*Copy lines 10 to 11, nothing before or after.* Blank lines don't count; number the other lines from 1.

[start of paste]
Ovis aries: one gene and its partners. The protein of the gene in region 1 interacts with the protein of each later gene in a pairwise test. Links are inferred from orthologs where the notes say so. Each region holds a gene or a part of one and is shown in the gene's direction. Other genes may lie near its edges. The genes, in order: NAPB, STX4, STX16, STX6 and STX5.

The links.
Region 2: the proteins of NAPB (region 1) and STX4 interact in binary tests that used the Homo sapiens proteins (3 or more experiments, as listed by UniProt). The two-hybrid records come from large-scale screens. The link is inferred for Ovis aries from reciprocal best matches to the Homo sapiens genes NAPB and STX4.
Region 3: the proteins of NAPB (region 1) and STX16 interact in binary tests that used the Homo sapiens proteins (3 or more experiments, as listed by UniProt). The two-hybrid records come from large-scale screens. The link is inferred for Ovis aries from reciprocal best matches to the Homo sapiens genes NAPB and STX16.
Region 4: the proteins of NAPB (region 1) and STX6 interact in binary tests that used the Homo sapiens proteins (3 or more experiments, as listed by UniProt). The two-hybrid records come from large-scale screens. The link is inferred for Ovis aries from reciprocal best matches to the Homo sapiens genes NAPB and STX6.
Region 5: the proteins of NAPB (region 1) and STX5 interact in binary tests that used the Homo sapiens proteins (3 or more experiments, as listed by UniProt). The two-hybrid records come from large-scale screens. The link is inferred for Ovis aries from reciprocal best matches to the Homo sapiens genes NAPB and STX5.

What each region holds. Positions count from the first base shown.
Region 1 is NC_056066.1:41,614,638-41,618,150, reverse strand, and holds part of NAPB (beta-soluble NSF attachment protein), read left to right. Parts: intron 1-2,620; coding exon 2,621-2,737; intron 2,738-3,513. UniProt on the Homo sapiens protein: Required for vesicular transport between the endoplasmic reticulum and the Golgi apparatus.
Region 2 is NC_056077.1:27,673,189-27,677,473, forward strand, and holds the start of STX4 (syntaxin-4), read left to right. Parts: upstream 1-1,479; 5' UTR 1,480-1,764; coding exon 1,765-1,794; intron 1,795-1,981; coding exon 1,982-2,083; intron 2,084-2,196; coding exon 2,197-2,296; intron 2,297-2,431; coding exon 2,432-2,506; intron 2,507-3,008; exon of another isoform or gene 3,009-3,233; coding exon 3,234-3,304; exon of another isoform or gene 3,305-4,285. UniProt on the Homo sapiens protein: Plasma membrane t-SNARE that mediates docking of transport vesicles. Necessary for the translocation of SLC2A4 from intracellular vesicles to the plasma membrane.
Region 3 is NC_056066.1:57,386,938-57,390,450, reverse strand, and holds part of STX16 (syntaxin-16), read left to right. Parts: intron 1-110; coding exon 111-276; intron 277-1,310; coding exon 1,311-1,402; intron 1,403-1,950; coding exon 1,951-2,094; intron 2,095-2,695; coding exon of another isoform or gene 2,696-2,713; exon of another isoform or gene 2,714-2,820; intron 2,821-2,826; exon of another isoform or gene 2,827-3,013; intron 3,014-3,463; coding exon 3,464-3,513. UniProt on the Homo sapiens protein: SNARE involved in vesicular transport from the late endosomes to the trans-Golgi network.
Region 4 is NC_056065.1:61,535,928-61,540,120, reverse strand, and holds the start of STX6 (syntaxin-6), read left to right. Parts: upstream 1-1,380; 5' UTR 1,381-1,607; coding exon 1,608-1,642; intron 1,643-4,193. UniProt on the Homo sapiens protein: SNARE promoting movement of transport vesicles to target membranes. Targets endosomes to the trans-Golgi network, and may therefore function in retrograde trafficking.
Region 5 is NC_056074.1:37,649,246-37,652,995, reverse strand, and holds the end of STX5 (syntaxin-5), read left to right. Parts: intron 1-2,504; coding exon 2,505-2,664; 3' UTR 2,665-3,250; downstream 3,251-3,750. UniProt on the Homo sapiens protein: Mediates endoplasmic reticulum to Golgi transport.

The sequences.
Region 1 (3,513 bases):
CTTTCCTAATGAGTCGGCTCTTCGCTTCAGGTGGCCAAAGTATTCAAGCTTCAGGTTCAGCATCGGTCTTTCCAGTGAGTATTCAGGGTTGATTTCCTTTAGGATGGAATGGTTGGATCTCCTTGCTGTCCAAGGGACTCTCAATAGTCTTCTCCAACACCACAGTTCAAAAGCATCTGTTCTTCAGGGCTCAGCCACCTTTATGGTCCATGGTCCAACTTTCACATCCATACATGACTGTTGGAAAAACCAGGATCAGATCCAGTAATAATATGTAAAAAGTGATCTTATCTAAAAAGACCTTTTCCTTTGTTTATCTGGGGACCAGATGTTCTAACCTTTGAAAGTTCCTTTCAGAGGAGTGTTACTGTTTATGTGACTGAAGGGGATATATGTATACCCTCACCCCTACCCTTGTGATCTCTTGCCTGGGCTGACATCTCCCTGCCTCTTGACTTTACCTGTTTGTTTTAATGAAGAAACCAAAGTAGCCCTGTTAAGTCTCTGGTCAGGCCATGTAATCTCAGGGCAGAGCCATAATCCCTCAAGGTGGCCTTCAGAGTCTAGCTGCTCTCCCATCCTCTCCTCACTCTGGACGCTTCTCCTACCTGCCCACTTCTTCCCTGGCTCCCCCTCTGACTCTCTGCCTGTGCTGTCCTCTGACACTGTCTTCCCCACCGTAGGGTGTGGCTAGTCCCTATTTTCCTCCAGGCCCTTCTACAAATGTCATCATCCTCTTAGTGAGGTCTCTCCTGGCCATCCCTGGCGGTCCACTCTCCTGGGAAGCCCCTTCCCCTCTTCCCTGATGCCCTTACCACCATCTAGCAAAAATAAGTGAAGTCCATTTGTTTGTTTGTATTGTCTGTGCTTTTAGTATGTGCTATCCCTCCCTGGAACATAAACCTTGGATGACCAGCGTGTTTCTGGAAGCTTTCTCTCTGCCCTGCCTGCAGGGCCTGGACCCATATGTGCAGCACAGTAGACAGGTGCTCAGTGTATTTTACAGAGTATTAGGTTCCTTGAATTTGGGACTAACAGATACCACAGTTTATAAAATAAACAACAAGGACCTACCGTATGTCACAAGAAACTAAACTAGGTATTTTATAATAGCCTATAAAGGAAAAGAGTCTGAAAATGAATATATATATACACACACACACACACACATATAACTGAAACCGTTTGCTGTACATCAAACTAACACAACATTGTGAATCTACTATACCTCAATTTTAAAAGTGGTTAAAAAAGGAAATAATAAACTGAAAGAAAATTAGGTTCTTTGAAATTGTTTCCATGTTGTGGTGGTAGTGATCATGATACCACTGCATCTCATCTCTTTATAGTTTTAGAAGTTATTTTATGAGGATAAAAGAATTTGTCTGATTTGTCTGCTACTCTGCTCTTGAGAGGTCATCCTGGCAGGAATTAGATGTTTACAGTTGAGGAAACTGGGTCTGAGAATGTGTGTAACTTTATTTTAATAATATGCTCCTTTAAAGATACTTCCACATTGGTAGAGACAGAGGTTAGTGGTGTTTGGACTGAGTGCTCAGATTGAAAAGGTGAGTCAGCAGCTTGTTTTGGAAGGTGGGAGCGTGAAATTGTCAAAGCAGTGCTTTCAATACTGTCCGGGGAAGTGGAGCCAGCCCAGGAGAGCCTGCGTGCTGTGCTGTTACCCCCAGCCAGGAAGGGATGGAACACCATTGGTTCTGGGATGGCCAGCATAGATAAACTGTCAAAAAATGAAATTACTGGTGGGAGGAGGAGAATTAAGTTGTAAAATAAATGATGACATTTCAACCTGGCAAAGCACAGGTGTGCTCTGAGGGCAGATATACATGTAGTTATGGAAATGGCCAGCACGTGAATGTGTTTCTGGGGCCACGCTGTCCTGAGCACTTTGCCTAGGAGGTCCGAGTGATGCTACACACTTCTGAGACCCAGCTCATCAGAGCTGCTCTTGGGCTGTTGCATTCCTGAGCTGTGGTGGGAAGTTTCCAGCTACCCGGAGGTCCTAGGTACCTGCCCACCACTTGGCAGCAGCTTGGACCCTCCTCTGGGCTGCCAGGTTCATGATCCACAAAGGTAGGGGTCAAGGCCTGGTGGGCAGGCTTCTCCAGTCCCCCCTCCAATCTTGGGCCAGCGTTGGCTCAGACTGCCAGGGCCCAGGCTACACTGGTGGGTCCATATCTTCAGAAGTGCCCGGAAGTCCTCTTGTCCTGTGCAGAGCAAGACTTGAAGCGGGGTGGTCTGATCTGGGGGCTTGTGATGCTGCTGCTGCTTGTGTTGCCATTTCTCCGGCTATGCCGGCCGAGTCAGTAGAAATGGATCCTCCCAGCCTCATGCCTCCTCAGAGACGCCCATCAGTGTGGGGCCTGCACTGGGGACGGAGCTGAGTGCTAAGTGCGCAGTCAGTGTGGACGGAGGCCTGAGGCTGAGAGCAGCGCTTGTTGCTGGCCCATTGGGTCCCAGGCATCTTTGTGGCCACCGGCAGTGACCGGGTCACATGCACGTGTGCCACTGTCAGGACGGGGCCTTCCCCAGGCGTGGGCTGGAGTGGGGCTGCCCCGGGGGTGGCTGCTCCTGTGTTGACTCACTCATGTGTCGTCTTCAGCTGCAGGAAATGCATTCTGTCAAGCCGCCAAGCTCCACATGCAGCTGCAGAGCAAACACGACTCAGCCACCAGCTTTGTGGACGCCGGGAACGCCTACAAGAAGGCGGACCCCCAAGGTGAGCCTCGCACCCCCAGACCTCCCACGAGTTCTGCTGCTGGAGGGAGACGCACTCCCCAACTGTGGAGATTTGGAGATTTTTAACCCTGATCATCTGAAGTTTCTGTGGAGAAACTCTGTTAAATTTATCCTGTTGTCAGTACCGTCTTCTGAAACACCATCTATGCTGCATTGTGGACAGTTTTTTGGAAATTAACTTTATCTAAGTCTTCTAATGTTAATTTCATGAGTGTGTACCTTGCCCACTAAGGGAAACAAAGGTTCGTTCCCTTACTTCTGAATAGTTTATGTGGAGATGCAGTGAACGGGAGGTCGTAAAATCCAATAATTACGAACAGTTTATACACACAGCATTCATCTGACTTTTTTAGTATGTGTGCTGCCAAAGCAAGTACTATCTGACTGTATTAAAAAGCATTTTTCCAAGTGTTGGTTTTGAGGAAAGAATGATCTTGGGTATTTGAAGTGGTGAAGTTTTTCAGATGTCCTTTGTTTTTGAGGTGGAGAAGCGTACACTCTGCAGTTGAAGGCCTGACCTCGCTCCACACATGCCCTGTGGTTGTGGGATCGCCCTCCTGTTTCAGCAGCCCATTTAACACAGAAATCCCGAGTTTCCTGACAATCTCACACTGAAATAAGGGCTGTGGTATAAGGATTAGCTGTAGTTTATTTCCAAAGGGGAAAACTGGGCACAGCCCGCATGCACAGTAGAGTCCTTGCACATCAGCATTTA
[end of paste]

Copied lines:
Region 3 is NC_056066.1:57,386,938-57,390,450, reverse strand, and holds part of STX16 (syntaxin-16), read left to right. Parts: intron 1-110; coding exon 111-276; intron 277-1,310; coding exon 1,311-1,402; intron 1,403-1,950; coding exon 1,951-2,094; intron 2,095-2,695; coding exon of another isoform or gene 2,696-2,713; exon of another isoform or gene 2,714-2,820; intron 2,821-2,826; exon of another isoform or gene 2,827-3,013; intron 3,014-3,463; coding exon 3,464-3,513. UniProt on the Homo sapiens protein: SNARE involved in vesicular transport from the late endosomes to the trans-Golgi network.
Region 4 is NC_056065.1:61,535,928-61,540,120, reverse strand, and holds the start of STX6 (syntaxin-6), read left to right. Parts: upstream 1-1,380; 5' UTR 1,381-1,607; coding exon 1,608-1,642; intron 1,643-4,193. UniProt on the Homo sapiens protein: SNARE promoting movement of transport vesicles to target membranes. Targets endosomes to the trans-Golgi network, and may therefore function in retrograde trafficking.